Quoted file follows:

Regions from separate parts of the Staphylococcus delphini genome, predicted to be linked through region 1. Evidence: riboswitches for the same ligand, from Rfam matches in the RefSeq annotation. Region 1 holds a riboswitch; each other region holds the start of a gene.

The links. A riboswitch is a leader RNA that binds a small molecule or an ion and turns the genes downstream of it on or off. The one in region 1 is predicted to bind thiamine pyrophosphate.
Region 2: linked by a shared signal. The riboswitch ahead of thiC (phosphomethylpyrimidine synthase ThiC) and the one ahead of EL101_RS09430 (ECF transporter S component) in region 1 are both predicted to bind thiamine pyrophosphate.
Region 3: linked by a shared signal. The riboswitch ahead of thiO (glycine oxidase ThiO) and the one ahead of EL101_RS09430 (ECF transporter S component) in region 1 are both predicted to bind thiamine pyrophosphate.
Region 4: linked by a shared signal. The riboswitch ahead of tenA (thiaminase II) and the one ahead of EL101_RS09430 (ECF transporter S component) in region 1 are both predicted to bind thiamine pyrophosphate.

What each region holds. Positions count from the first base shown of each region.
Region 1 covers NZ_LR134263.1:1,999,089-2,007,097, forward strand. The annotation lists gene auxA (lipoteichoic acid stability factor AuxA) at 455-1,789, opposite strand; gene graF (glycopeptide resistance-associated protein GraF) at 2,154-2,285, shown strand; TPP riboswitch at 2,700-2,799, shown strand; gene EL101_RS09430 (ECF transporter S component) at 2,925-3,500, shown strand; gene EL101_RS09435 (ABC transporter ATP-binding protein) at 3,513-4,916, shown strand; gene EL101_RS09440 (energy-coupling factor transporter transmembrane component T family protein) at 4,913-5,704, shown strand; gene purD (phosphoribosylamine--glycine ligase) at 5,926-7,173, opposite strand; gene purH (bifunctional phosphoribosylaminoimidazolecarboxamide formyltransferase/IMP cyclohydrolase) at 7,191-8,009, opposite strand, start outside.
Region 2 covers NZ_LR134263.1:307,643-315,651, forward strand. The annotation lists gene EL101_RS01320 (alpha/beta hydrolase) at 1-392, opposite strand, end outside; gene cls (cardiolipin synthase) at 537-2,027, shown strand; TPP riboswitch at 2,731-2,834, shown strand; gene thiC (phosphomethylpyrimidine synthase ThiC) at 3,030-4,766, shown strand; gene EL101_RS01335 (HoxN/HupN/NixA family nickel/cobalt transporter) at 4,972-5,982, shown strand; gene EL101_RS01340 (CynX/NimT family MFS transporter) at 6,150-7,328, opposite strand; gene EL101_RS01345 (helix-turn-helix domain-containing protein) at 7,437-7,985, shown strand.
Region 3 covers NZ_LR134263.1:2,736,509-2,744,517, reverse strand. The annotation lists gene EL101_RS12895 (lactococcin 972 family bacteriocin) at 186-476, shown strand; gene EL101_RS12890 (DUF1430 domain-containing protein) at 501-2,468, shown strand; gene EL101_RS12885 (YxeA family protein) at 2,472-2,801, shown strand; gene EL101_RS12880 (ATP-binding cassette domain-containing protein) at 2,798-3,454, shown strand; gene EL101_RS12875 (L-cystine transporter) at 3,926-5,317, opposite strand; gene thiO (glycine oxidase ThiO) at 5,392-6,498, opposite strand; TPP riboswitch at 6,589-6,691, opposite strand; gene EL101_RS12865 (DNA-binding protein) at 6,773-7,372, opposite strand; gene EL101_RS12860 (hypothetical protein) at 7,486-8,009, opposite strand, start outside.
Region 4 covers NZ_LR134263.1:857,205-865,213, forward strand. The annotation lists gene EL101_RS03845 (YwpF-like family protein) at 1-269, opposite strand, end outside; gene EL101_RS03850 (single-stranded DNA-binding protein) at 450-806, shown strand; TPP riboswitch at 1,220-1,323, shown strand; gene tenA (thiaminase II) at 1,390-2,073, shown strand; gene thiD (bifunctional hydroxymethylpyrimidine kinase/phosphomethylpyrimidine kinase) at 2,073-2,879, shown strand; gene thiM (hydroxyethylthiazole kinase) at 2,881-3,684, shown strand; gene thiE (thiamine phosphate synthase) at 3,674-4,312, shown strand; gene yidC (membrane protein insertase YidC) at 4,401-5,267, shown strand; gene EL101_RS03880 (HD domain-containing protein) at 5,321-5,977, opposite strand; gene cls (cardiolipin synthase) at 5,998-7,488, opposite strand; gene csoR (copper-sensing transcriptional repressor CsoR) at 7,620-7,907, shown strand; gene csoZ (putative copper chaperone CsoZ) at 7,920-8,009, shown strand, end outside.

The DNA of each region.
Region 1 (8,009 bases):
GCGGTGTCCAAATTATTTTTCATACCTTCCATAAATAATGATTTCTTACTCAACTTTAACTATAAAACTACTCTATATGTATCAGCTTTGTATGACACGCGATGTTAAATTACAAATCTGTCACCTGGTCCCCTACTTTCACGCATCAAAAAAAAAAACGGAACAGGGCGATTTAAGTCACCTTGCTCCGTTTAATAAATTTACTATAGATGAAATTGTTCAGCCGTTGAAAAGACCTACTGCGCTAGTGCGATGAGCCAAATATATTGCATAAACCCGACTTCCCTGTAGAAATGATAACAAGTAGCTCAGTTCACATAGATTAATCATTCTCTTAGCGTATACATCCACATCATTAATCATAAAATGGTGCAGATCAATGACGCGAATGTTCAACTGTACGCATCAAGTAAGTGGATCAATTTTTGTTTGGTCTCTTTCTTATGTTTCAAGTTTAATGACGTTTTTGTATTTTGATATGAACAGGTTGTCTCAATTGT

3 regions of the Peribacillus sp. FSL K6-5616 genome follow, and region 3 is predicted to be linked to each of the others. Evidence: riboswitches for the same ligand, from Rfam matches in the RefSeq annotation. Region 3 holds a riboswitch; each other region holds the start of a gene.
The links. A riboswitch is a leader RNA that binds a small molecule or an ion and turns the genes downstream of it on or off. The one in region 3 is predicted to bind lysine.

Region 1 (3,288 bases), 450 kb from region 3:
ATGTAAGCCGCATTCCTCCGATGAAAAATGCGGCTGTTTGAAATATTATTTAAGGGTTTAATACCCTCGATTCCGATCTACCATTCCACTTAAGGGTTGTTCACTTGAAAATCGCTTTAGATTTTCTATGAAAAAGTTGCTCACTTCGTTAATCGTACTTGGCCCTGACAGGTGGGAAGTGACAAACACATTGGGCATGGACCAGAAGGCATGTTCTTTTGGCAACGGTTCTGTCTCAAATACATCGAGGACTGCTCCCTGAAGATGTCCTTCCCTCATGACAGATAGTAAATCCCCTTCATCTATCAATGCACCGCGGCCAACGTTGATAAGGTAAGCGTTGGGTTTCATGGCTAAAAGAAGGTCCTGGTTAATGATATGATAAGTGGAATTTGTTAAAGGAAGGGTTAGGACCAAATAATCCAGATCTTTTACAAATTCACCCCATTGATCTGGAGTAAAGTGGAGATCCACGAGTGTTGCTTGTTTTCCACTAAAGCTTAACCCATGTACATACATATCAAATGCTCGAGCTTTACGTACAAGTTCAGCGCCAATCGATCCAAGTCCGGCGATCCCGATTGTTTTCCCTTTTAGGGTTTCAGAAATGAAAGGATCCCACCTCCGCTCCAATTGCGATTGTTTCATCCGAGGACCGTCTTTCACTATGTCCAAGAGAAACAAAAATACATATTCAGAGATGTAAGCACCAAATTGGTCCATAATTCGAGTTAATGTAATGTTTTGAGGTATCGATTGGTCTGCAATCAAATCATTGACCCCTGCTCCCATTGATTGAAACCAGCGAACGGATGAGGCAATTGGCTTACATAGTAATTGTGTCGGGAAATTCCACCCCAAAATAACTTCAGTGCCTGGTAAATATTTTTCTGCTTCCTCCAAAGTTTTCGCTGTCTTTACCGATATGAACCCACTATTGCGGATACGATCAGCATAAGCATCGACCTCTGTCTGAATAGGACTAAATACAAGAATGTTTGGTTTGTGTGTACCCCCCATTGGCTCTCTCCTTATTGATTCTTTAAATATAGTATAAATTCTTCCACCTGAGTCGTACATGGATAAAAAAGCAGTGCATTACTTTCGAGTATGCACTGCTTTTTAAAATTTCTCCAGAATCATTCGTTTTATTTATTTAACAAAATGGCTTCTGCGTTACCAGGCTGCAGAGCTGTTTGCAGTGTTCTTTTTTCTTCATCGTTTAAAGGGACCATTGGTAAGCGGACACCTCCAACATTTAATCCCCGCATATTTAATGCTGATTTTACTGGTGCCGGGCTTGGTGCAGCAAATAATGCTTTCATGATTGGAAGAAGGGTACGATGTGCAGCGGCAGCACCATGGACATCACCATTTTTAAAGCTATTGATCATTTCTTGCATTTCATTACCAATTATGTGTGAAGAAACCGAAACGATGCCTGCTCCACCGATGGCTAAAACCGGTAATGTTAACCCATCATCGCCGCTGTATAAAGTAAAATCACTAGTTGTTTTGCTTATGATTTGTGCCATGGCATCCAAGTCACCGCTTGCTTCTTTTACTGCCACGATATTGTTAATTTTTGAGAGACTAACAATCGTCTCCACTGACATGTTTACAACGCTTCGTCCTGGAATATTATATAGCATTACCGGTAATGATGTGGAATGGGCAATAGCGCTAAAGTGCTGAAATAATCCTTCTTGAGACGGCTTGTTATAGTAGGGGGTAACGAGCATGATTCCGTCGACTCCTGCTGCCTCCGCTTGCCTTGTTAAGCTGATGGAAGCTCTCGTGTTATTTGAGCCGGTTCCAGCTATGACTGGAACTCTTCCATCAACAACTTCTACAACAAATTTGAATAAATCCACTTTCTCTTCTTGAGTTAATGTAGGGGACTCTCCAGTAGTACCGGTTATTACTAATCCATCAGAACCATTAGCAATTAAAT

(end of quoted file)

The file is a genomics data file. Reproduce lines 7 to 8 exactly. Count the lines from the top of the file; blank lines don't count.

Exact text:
Region 1 covers NZ_LR134263.1:1,999,089-2,007,097, forward strand. The annotation lists gene auxA (lipoteichoic acid stability factor AuxA) at 455-1,789, opposite strand; gene graF (glycopeptide resistance-associated protein GraF) at 2,154-2,285, shown strand; TPP riboswitch at 2,700-2,799, shown strand; gene EL101_RS09430 (ECF transporter S component) at 2,925-3,500, shown strand; gene EL101_RS09435 (ABC transporter ATP-binding protein) at 3,513-4,916, shown strand; gene EL101_RS09440 (energy-coupling factor transporter transmembrane component T family protein) at 4,913-5,704, shown strand; gene purD (phosphoribosylamine--glycine ligase) at 5,926-7,173, opposite strand; gene purH (bifunctional phosphoribosylaminoimidazolecarboxamide formyltransferase/IMP cyclohydrolase) at 7,191-8,009, opposite strand, start outside.
Region 2 covers NZ_LR134263.1:307,643-315,651, forward strand. The annotation lists gene EL101_RS01320 (alpha/beta hydrolase) at 1-392, opposite strand, end outside; gene cls (cardiolipin synthase) at 537-2,027, shown strand; TPP riboswitch at 2,731-2,834, shown strand; gene thiC (phosphomethylpyrimidine synthase ThiC) at 3,030-4,766, shown strand; gene EL101_RS01335 (HoxN/HupN/NixA family nickel/cobalt transporter) at 4,972-5,982, shown strand; gene EL101_RS01340 (CynX/NimT family MFS transporter) at 6,150-7,328, opposite strand; gene EL101_RS01345 (helix-turn-helix domain-containing protein) at 7,437-7,985, shown strand.